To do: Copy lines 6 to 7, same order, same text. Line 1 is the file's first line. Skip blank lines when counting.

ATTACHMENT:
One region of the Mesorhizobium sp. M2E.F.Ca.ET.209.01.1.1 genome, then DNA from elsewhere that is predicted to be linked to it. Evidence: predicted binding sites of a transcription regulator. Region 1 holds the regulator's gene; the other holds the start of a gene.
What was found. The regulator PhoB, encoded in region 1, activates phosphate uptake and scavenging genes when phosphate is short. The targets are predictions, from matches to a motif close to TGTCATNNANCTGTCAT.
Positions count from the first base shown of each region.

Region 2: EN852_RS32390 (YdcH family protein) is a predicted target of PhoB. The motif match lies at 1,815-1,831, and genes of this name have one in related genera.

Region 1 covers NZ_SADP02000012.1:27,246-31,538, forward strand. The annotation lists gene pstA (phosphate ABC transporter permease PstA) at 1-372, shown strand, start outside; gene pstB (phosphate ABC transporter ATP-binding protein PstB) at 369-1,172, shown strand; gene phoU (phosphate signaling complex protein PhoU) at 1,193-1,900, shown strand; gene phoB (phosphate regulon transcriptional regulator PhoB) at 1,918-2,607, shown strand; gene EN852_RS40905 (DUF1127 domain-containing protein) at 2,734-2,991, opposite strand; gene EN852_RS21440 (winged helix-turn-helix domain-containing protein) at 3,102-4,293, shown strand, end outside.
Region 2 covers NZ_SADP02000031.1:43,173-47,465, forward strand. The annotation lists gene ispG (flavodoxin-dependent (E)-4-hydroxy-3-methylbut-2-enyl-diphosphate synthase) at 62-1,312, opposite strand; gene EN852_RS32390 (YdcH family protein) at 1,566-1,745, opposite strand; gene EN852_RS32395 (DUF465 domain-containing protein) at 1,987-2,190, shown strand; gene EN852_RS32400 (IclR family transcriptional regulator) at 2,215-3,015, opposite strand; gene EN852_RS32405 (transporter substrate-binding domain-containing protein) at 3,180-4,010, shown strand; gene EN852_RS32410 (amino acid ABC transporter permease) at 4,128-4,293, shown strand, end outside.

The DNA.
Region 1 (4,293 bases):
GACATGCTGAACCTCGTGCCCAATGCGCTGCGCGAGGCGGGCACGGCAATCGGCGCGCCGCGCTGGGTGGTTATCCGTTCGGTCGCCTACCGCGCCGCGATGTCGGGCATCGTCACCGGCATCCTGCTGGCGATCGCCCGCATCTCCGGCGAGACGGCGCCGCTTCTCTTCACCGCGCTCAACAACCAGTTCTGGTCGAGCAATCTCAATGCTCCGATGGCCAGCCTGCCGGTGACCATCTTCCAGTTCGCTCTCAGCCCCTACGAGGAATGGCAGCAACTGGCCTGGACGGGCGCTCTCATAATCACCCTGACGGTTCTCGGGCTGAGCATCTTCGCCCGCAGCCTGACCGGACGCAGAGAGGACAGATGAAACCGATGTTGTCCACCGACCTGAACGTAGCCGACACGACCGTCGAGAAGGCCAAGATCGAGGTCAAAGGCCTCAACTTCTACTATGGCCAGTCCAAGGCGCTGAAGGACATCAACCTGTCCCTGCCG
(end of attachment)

Region 2 covers NZ_SADP02000031.1:43,173-47,465, forward strand. The annotation lists gene ispG (flavodoxin-dependent (E)-4-hydroxy-3-methylbut-2-enyl-diphosphate synthase) at 62-1,312, opposite strand; gene EN852_RS32390 (YdcH family protein) at 1,566-1,745, opposite strand; gene EN852_RS32395 (DUF465 domain-containing protein) at 1,987-2,190, shown strand; gene EN852_RS32400 (IclR family transcriptional regulator) at 2,215-3,015, opposite strand; gene EN852_RS32405 (transporter substrate-binding domain-containing protein) at 3,180-4,010, shown strand; gene EN852_RS32410 (amino acid ABC transporter permease) at 4,128-4,293, shown strand, end outside.

The DNA.